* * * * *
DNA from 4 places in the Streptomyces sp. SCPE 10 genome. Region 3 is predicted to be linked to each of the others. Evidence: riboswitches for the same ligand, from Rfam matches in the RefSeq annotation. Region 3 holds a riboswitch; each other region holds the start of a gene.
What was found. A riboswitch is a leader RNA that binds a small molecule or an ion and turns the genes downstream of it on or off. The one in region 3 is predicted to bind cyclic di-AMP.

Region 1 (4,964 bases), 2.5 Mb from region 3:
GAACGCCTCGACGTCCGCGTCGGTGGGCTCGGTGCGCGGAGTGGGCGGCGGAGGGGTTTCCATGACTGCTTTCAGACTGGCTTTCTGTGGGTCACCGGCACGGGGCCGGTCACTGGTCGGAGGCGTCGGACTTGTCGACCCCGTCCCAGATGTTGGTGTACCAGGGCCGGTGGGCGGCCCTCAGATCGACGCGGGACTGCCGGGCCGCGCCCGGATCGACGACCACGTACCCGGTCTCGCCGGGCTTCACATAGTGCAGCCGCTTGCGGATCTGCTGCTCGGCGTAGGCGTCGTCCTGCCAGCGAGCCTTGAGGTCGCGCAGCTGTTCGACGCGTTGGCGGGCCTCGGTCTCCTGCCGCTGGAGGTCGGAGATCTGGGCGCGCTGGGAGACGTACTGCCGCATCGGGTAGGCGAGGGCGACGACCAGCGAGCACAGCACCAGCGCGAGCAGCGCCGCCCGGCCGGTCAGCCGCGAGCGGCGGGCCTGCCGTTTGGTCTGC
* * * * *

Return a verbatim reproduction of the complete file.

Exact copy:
DNA from 4 places in the Streptomyces sp. SCPE 10 genome. Region 3 is predicted to be linked to each of the others. Evidence: riboswitches for the same ligand, from Rfam matches in the RefSeq annotation. Region 3 holds a riboswitch; each other region holds the start of a gene.
What was found. A riboswitch is a leader RNA that binds a small molecule or an ion and turns the genes downstream of it on or off. The one in region 3 is predicted to bind cyclic di-AMP.

Region 1 (4,964 bases), 2.5 Mb from region 3:
GAACGCCTCGACGTCCGCGTCGGTGGGCTCGGTGCGCGGAGTGGGCGGCGGAGGGGTTTCCATGACTGCTTTCAGACTGGCTTTCTGTGGGTCACCGGCACGGGGCCGGTCACTGGTCGGAGGCGTCGGACTTGTCGACCCCGTCCCAGATGTTGGTGTACCAGGGCCGGTGGGCGGCCCTCAGATCGACGCGGGACTGCCGGGCCGCGCCCGGATCGACGACCACGTACCCGGTCTCGCCGGGCTTCACATAGTGCAGCCGCTTGCGGATCTGCTGCTCGGCGTAGGCGTCGTCCTGCCAGCGAGCCTTGAGGTCGCGCAGCTGTTCGACGCGTTGGCGGGCCTCGGTCTCCTGCCGCTGGAGGTCGGAGATCTGGGCGCGCTGGGAGACGTACTGCCGCATCGGGTAGGCGAGGGCGACGACCAGCGAGCACAGCACCAGCGCGAGCAGCGCCGCCCGGCCGGTCAGCCGCGAGCGGCGGGCCTGCCGTTTGGTCTGC